Initially, we had really high hopes for the school, and the first year wasn't that bad -- some good teachers, some mediocre teachers. The next year they had a new principal, and there were more mediocre teachers. As an example, that year all 10th graders (like my son) were in Chemistry. They had no lab equipment, and the instructor frequently taught them just *wrong things*. Wrong as in, the wrong value for Avogadro's number. Since the class was supposed to be a lab science, they were told they had to be doing lab work weekly. To meet that requirement, they did a "learning to measure" lab. And the next week, they did it again. For weeks on end, they essentially repeated the same basic labwork, so that the school could say they were participating in a lab component. At the end of the year, the administration apologized and admitted that they hadn't actually learned any Chemistry. Oh, and at the end of that year, many of the remaining *good* teachers left.

    So, by this year, they had something like 30 seniors, and were losing those fast. They've had attrition at two ends of the spectrum. They lost students dropping out or failing out, but they have also continued to lose students at the high end of the academic spectrum. My son, for example, studied two years of math in one year in his first year there, because he was allowed to have a more independent study approach. His sophomore year he was studying Calculus with two other students, but the teacher they had assigned to oversee them -- the "10th grade math" teacher -- couldn't actually *understand* math at the pre-Calc or Calc level, so he didn't give them any tests, couldn't grade their homework, etc. For the second semester, the school agreed to have the students take community college math classes instead. That would have been fine, except the next year, they decided the students should rejoin their grade level math classes -- now 2 years behind -- and just do that.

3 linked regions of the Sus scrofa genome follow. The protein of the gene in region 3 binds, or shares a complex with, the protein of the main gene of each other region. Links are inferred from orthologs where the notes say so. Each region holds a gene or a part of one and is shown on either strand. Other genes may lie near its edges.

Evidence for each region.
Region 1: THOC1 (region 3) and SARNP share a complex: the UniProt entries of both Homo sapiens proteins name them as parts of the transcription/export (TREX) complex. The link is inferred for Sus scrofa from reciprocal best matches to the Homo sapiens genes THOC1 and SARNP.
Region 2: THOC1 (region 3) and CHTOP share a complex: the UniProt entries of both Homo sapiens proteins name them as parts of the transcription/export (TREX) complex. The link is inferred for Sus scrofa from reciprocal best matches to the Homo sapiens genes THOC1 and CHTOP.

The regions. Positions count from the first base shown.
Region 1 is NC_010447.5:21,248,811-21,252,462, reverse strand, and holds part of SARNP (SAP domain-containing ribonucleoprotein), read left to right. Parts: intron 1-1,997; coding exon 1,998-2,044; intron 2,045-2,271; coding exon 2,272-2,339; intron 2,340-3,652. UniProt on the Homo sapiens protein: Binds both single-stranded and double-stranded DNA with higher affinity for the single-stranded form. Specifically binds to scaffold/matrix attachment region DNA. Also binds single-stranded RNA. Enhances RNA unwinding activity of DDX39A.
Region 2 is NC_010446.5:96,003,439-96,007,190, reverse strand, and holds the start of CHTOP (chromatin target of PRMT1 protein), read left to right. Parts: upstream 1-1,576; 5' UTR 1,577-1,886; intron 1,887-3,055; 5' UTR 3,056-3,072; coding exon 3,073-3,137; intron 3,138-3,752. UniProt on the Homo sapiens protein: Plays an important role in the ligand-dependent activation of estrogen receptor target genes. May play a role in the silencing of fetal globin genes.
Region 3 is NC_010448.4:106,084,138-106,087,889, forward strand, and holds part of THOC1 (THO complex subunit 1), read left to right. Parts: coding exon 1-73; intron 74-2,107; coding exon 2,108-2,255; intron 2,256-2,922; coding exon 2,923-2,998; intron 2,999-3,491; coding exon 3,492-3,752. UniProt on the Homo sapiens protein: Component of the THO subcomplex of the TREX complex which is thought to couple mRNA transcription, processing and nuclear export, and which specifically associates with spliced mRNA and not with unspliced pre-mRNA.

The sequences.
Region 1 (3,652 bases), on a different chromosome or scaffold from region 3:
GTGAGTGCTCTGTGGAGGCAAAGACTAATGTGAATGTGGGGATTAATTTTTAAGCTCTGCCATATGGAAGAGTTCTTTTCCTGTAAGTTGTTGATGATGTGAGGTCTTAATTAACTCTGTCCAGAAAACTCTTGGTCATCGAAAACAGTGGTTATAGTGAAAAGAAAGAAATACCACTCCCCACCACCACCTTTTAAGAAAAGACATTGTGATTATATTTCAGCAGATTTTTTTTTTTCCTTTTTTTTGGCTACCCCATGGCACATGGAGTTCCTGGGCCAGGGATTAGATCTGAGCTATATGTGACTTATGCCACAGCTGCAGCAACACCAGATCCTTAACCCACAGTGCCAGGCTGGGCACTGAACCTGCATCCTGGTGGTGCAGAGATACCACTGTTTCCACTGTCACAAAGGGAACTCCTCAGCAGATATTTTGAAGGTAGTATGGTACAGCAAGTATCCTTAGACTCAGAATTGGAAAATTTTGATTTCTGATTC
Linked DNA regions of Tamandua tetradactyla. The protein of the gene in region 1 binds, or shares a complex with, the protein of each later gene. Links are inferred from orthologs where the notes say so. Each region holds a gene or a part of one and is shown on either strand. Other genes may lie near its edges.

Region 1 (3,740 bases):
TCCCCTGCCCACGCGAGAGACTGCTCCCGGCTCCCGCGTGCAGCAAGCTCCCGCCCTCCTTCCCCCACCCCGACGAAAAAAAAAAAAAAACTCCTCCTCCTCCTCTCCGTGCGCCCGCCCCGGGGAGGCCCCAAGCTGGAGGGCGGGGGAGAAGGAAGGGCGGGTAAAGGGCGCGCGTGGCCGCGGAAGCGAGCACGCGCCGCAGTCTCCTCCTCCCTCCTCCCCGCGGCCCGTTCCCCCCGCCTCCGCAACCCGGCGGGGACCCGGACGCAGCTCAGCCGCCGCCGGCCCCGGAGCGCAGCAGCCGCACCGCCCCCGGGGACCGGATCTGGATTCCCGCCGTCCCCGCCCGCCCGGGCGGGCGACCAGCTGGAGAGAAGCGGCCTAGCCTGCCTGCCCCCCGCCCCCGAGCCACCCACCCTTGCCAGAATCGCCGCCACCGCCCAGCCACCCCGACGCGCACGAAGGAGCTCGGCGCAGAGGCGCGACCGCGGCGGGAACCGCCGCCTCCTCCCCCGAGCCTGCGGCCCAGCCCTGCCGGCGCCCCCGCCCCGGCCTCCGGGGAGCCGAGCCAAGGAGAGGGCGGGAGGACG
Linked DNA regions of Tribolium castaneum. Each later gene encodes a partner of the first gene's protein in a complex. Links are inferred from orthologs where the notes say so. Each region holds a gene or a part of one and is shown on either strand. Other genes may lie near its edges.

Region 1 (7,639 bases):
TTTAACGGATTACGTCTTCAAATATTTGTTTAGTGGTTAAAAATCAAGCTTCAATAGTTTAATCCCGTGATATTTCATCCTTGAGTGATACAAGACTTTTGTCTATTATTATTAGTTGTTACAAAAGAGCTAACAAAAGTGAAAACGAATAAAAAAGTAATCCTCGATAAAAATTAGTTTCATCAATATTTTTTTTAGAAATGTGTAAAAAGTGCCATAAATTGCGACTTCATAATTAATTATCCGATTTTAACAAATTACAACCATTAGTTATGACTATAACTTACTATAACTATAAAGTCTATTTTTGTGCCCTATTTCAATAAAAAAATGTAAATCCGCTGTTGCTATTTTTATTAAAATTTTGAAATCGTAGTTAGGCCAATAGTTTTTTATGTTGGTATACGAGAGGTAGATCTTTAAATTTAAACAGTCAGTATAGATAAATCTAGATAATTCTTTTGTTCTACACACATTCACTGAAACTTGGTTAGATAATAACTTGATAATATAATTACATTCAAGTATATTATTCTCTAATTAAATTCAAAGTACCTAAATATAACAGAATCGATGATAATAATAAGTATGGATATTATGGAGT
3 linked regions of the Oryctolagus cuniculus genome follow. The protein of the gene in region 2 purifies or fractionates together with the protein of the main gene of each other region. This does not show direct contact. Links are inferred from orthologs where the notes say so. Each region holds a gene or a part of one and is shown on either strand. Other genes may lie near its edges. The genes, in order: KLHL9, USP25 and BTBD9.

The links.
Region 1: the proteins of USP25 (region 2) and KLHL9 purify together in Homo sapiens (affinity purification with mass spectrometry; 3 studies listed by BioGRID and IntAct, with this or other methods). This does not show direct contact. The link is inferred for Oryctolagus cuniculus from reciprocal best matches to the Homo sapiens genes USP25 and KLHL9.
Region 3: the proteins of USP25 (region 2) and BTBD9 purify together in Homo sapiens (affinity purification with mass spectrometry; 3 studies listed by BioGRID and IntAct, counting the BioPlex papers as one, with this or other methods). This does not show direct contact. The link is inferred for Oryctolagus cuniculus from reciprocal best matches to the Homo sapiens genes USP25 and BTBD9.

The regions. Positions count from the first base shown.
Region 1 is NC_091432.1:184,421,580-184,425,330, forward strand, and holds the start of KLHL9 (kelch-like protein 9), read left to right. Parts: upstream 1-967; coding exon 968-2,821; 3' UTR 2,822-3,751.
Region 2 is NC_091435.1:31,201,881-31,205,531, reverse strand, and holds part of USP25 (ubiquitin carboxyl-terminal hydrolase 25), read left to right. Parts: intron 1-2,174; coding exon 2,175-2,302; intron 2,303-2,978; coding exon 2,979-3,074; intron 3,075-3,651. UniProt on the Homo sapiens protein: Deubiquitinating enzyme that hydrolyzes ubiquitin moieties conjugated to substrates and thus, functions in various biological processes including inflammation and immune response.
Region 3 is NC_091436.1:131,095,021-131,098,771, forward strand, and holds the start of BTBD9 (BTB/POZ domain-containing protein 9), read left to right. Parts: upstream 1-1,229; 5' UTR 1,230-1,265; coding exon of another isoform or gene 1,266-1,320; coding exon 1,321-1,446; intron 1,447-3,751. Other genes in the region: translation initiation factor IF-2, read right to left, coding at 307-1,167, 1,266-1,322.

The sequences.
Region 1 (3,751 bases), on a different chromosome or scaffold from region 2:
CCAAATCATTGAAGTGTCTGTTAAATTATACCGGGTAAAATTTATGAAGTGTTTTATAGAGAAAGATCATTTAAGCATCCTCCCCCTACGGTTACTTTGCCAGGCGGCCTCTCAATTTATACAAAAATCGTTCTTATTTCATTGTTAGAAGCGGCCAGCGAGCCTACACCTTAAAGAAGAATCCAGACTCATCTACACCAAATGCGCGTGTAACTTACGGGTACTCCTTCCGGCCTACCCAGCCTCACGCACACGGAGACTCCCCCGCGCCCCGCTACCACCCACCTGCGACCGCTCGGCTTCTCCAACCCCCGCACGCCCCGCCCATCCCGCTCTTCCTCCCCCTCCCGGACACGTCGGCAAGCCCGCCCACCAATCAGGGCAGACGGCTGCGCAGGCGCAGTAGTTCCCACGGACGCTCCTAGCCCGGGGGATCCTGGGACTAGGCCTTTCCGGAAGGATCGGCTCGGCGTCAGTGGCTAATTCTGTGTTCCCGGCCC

I have tons of stories like this -- my son being taught flat out wrong things, having some classes where they learned a lot about one "project-based" subject, but had huge gaps in other areas. While some of the instructors were incredible people and really engaged my son, increasingly that wasn't true.

    But what made him leave in the end was the paucity of college assistance. My son's aiming pretty high for schools, but the school was pretty much set to tell students "Pick a University of California school you want to apply to, and a Cal State school, and you're done!" Son has watched some very gifted students fall through the cracks because there wasn't enough coaching in place to help kids find and apply for schools other than that. So we reached a point where it began to appear that staying at HTHB was going to negatively impact his ability to be accepted at the schools he really wanted to attend. He ended up transfering to another small charter school, where he's doing his senior year now.

    It sort of frustrates me as a parent to see all the focus be on the money situation at the school. If the school hadn't had ongoing problems with the quality of education, if it hadn't driven away high-achieving students by saying things like "academic quiz teams are not in keeping with the school's
  • by TrinSF (183901) on Thursday March 08, 2007 @04:03PM (#18280092)
    By the way, we're Linux people in our household, so one of the questions we asked about the school during the High Tech High changeover and funding is "Will this mean the students are stuck using Microsoft products?" No, they weren't. The school was Gates-money funded, but the computers were all Macs and the network was Linux-based. I think the only Microsoft there was the Office suite on the Macs.
  • It's obvious where he's going to go.

    Linux and OSS are making huge inroads into education.

    So Gates decides to be the "philanthropist" again - by dreaming up a notion and tying it to US "patriotism" disguised as "competitiveness" - with the end goal of making sure everybody in education loads up on Microsoft software.

    Total Gates bullshit, as usual.

    For Gates, spending $65 million on a school is obviously much better than using FREE software since the latter directly threatens his entire market.

    Anybody who can'